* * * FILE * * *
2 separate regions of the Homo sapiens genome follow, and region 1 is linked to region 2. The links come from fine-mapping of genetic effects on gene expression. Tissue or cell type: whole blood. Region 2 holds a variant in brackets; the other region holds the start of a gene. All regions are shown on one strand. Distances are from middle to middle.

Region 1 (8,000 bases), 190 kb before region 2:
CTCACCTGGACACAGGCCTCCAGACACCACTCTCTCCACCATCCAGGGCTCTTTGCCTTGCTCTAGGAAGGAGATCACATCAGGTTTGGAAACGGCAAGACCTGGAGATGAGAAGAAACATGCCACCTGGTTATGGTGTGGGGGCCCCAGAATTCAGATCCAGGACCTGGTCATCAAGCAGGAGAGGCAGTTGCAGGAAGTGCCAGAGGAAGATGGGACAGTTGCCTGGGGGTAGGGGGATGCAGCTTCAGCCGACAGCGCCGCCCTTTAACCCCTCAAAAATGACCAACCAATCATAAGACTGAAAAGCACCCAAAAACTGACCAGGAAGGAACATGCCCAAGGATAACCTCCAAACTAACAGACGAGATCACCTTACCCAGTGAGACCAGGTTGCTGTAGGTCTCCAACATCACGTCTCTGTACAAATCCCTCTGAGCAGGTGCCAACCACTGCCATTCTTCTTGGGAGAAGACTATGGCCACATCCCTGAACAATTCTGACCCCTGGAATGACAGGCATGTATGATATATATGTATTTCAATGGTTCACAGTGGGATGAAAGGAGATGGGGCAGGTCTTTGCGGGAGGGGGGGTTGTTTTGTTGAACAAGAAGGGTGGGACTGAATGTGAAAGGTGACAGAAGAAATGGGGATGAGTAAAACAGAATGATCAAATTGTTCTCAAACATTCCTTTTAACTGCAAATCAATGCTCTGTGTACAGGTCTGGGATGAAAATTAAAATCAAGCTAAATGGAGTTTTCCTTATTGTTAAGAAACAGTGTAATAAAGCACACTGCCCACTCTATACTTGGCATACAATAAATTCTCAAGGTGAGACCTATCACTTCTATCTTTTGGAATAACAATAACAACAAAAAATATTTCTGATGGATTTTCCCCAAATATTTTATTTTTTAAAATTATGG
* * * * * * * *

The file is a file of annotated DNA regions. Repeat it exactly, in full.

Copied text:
2 separate regions of the Homo sapiens genome follow, and region 1 is linked to region 2. The links come from fine-mapping of genetic effects on gene expression. Tissue or cell type: whole blood. Region 2 holds a variant in brackets; the other region holds the start of a gene. All regions are shown on one strand. Distances are from middle to middle.

Region 1 (8,000 bases), 190 kb before region 2:
CTCACCTGGACACAGGCCTCCAGACACCACTCTCTCCACCATCCAGGGCTCTTTGCCTTGCTCTAGGAAGGAGATCACATCAGGTTTGGAAACGGCAAGACCTGGAGATGAGAAGAAACATGCCACCTGGTTATGGTGTGGGGGCCCCAGAATTCAGATCCAGGACCTGGTCATCAAGCAGGAGAGGCAGTTGCAGGAAGTGCCAGAGGAAGATGGGACAGTTGCCTGGGGGTAGGGGGATGCAGCTTCAGCCGACAGCGCCGCCCTTTAACCCCTCAAAAATGACCAACCAATCATAAGACTGAAAAGCACCCAAAAACTGACCAGGAAGGAACATGCCCAAGGATAACCTCCAAACTAACAGACGAGATCACCTTACCCAGTGAGACCAGGTTGCTGTAGGTCTCCAACATCACGTCTCTGTACAAATCCCTCTGAGCAGGTGCCAACCACTGCCATTCTTCTTGGGAGAAGACTATGGCCACATCCCTGAACAATTCTGACCCCTGGAATGACAGGCATGTATGATATATATGTATTTCAATGGTTCACAGTGGGATGAAAGGAGATGGGGCAGGTCTTTGCGGGAGGGGGGGTTGTTTTGTTGAACAAGAAGGGTGGGACTGAATGTGAAAGGTGACAGAAGAAATGGGGATGAGTAAAACAGAATGATCAAATTGTTCTCAAACATTCCTTTTAACTGCAAATCAATGCTCTGTGTACAGGTCTGGGATGAAAATTAAAATCAAGCTAAATGGAGTTTTCCTTATTGTTAAGAAACAGTGTAATAAAGCACACTGCCCACTCTATACTTGGCATACAATAAATTCTCAAGGTGAGACCTATCACTTCTATCTTTTGGAATAACAATAACAACAAAAAATATTTCTGATGGATTTTCCCCAAATATTTTATTTTTTAAAATTATGG